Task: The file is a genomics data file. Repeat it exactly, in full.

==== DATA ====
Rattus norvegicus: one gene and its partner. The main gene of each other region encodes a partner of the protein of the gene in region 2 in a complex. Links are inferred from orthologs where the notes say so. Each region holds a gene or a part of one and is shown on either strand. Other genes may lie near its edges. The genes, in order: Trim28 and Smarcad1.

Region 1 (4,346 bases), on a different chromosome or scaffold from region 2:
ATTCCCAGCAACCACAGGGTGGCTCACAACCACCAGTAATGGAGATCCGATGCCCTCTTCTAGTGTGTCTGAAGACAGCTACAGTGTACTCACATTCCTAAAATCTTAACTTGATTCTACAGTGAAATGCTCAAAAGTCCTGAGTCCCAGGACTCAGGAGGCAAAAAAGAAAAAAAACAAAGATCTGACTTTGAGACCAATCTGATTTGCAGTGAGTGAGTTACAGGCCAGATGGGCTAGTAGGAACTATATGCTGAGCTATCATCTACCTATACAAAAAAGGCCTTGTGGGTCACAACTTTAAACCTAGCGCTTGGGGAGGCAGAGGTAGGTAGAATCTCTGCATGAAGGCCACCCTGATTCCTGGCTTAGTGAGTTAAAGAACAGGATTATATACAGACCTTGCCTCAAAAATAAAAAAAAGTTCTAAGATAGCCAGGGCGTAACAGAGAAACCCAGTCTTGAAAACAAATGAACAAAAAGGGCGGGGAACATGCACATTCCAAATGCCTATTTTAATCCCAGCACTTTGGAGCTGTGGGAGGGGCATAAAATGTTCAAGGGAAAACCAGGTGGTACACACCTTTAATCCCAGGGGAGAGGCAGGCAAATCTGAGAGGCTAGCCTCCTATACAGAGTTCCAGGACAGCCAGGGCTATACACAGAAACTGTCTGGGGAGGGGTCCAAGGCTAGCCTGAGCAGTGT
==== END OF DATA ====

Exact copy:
Rattus norvegicus: one gene and its partner. The main gene of each other region encodes a partner of the protein of the gene in region 2 in a complex. Links are inferred from orthologs where the notes say so. Each region holds a gene or a part of one and is shown on either strand. Other genes may lie near its edges. The genes, in order: Trim28 and Smarcad1.

Region 1 (4,346 bases), on a different chromosome or scaffold from region 2:
ATTCCCAGCAACCACAGGGTGGCTCACAACCACCAGTAATGGAGATCCGATGCCCTCTTCTAGTGTGTCTGAAGACAGCTACAGTGTACTCACATTCCTAAAATCTTAACTTGATTCTACAGTGAAATGCTCAAAAGTCCTGAGTCCCAGGACTCAGGAGGCAAAAAAGAAAAAAAACAAAGATCTGACTTTGAGACCAATCTGATTTGCAGTGAGTGAGTTACAGGCCAGATGGGCTAGTAGGAACTATATGCTGAGCTATCATCTACCTATACAAAAAAGGCCTTGTGGGTCACAACTTTAAACCTAGCGCTTGGGGAGGCAGAGGTAGGTAGAATCTCTGCATGAAGGCCACCCTGATTCCTGGCTTAGTGAGTTAAAGAACAGGATTATATACAGACCTTGCCTCAAAAATAAAAAAAAGTTCTAAGATAGCCAGGGCGTAACAGAGAAACCCAGTCTTGAAAACAAATGAACAAAAAGGGCGGGGAACATGCACATTCCAAATGCCTATTTTAATCCCAGCACTTTGGAGCTGTGGGAGGGGCATAAAATGTTCAAGGGAAAACCAGGTGGTACACACCTTTAATCCCAGGGGAGAGGCAGGCAAATCTGAGAGGCTAGCCTCCTATACAGAGTTCCAGGACAGCCAGGGCTATACACAGAAACTGTCTGGGGAGGGGTCCAAGGCTAGCCTGAGCAGTGT